I’ve spoken many times in this chamber on the importance of Australian shipping, but there are some points that are worthy of repeating because it seems that the government just doesn’t get it. The existence of a vibrant Australian shipping industry serves Australia’s economic, environmental and national security interests. A strong shipping industry supports Australian jobs. The shipping sector trains highly skilled and highly valued workers. These are skills which are critical for Australia to possess as an island continent. They represent the continuation of a proud industry that is linked so much with Australia’s history. A strong shipping industry supports our environment. Australian seafarers know our coast and care for our maritime treasures—maritime treasures like the Great Barrier Reef. In fact, all of the major maritime accidents to have occurred in our waters in recent decades have involved foreign flagged vessels crewed by foreign seafarers. A strong Australian shipping industry is also vital for our national security. We know that there’s an absolute link between the merchant fleet and our navy. The existence of a strong maritime workforce ensures there’s a pool of highly skilled labour that can be mobilised in a time of conflict or national emergency.

But these issues of the national interest are of no interest to this government. Labor has always prioritised more Australian seafarers crewing more Australian flagged ships and carrying more Australian goods around our coastline. The former federal Labor government spoke to industry, unions and the community. We listened to what they needed to prosper and we reformed shipping in the legislation in 2012. But this government seems determined to either ignore that legislation or undermine it. We made it easier for Australian shipping companies to do business. We created a zero tax rate for Australian shipping companies and made a range of regulatory changes which made it easier to employ Australian seafarers. We created the International Shipping Register to allow Australian flagged vessels to employ mixed Australian and foreign crews on internationally agreed rates and conditions. We created the first National Ports Strategy. We removed complex and conflicting state and territory laws with one set of modern national laws and one regulator, the Australian Maritime Safety Authority.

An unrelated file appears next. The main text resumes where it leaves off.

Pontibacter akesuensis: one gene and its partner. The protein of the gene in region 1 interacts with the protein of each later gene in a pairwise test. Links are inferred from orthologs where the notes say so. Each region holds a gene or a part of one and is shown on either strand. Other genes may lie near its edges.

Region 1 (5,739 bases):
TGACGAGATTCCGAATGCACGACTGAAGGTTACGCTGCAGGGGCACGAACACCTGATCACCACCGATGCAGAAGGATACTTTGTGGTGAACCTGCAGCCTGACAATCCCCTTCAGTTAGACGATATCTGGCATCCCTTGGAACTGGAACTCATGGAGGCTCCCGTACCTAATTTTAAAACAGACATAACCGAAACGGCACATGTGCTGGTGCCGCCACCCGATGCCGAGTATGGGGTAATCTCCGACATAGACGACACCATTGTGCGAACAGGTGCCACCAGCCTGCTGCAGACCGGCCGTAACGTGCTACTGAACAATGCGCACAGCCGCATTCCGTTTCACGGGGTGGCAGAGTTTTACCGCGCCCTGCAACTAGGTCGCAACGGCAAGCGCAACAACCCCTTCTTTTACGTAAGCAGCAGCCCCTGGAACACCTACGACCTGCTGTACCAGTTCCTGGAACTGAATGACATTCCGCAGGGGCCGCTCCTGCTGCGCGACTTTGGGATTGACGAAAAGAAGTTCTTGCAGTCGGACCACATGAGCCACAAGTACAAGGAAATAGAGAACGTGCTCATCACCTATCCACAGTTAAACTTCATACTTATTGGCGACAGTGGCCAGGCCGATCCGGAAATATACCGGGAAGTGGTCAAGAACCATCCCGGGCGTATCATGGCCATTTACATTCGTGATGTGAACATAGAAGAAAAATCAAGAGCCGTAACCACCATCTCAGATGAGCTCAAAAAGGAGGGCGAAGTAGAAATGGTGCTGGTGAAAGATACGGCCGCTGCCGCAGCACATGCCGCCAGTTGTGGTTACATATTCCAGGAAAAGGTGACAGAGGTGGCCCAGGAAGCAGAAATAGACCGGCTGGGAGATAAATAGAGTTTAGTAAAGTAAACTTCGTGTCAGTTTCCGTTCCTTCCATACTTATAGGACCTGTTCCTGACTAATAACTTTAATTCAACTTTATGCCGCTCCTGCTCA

The opposition at the time said they would undermine it were they come to office, and that is certainly what they have tried to do. In 2015 they introduced their infamous ‘WorkChoices on water’ legislation—legislation designed to have the Australian flag on the back of Australian ships replaced by foreign flags and Australian workers replaced by foreign workers being paid foreign wages and conditions. This attack is something that wouldn’t be seen in other sectors. If you want to transport goods from Brisbane to Melbourne down the coast on the blue highway you should, of course, have to pay the same courtesies and conditions that apply if you’re transporting those goods down the Newell and Hume highways.

The fact is, though, that under this government they want to see the blue highway being used by foreign ships with foreign workers being paid foreign wages and working under foreign conditions. That wouldn’t occur if you were talking about truck drivers on the highway. You have to have an Australian registered truck and you have to have an Australian employed under appropriate wages and conditions. That should be what happens if you are using the blue highway as well. But the government are simply so determined to undermine the rights of people who happen to be members of trade unions and who have a history of acting collectively—a proud history—in the Maritime Union of Australia and other unions, including the Australian Institute of Marine and Power Engineers. Those unions do have proud histories of acting collectively. Under this government, the way to solve that is to simply remove those people from the workforce and have them replaced. That doesn’t make sense at all, so, whilst the government are focused in this legislation on some very minor amendments, I say to them that we’ve now had myriad ministers: Minister Truss came and went, and then Minister Chester came and went, and then we had Minister Joyce, who came and went, and now we’ve got the new minister, Minister McCormack, and he’s struggling to hold onto his job because he’s under threat from Minister Joyce, who thinks it would be appropriate for him to come back. I say to Minister McCormack that this is an opportunity for him to differentiate himself from his predecessors and actually implement a policy that would be supported by Australian industry, who were here last week having their national conference.

We are determined to work with industry, to work with unions, to work the community sector and to work with all those who use Australian shipping and to reach out across the chamber and work with those opposite as well in the national interest. But our national interest demands that we have an Australian shipping industry, and on this side of the House we will certainly fight for it. I commend the bill to the House.